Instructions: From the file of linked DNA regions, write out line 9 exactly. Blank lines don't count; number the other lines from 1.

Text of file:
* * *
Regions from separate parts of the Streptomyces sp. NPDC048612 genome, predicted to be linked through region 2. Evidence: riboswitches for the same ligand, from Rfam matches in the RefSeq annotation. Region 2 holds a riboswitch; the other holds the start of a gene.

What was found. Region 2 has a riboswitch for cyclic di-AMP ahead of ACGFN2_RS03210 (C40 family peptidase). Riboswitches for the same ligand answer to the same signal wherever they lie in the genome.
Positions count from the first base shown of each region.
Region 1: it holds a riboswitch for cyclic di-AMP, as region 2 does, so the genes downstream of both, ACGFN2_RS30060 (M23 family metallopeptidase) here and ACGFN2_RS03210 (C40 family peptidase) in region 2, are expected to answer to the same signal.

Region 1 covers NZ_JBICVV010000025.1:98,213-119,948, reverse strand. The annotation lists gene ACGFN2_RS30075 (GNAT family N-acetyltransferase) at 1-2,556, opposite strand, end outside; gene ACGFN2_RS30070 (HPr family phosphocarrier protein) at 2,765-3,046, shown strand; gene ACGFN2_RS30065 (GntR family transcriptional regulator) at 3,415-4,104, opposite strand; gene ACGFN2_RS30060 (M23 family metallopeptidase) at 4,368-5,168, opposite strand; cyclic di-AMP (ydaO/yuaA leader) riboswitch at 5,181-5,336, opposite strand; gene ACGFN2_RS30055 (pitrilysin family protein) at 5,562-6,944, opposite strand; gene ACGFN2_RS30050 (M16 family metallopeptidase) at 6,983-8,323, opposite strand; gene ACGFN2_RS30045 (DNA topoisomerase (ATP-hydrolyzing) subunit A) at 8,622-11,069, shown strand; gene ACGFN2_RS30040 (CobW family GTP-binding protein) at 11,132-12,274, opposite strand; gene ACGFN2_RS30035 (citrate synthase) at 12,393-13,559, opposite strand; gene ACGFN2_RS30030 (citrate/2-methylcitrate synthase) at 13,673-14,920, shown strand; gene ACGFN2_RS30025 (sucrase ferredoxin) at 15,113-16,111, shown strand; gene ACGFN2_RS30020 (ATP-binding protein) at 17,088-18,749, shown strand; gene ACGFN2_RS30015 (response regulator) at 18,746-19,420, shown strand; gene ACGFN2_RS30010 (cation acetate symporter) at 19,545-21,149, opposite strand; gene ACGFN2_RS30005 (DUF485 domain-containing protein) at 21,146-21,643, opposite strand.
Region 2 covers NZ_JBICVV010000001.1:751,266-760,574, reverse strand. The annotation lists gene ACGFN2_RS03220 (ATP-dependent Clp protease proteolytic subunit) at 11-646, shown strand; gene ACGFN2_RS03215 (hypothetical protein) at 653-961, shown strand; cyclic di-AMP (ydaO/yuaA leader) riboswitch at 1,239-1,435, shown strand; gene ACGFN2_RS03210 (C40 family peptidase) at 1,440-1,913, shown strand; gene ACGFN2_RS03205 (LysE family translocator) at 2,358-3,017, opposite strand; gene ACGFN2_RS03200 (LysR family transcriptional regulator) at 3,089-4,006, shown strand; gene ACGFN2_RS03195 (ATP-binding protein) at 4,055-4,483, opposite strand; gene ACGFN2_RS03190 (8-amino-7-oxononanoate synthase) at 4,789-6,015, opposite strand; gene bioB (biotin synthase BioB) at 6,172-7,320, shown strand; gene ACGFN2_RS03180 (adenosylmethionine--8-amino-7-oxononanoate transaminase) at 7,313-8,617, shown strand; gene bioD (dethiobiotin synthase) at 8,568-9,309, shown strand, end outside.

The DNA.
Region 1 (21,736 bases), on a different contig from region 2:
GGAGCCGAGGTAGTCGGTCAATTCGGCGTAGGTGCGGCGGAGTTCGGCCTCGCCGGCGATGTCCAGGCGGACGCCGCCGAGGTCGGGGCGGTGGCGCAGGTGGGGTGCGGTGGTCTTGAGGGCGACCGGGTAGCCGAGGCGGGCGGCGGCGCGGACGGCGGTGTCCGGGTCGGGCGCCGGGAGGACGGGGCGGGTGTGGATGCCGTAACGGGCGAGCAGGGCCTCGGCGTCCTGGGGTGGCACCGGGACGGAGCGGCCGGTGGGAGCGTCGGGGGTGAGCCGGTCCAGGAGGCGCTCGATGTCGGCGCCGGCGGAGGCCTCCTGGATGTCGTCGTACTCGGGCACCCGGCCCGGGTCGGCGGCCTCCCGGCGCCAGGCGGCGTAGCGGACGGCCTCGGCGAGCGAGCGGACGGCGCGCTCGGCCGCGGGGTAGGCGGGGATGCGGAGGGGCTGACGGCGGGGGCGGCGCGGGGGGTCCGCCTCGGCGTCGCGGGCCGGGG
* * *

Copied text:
GGAGCCGAGGTAGTCGGTCAATTCGGCGTAGGTGCGGCGGAGTTCGGCCTCGCCGGCGATGTCCAGGCGGACGCCGCCGAGGTCGGGGCGGTGGCGCAGGTGGGGTGCGGTGGTCTTGAGGGCGACCGGGTAGCCGAGGCGGGCGGCGGCGCGGACGGCGGTGTCCGGGTCGGGCGCCGGGAGGACGGGGCGGGTGTGGATGCCGTAACGGGCGAGCAGGGCCTCGGCGTCCTGGGGTGGCACCGGGACGGAGCGGCCGGTGGGAGCGTCGGGGGTGAGCCGGTCCAGGAGGCGCTCGATGTCGGCGCCGGCGGAGGCCTCCTGGATGTCGTCGTACTCGGGCACCCGGCCCGGGTCGGCGGCCTCCCGGCGCCAGGCGGCGTAGCGGACGGCCTCGGCGAGCGAGCGGACGGCGCGCTCGGCCGCGGGGTAGGCGGGGATGCGGAGGGGCTGACGGCGGGGGCGGCGCGGGGGGTCCGCCTCGGCGTCGCGGGCCGGGG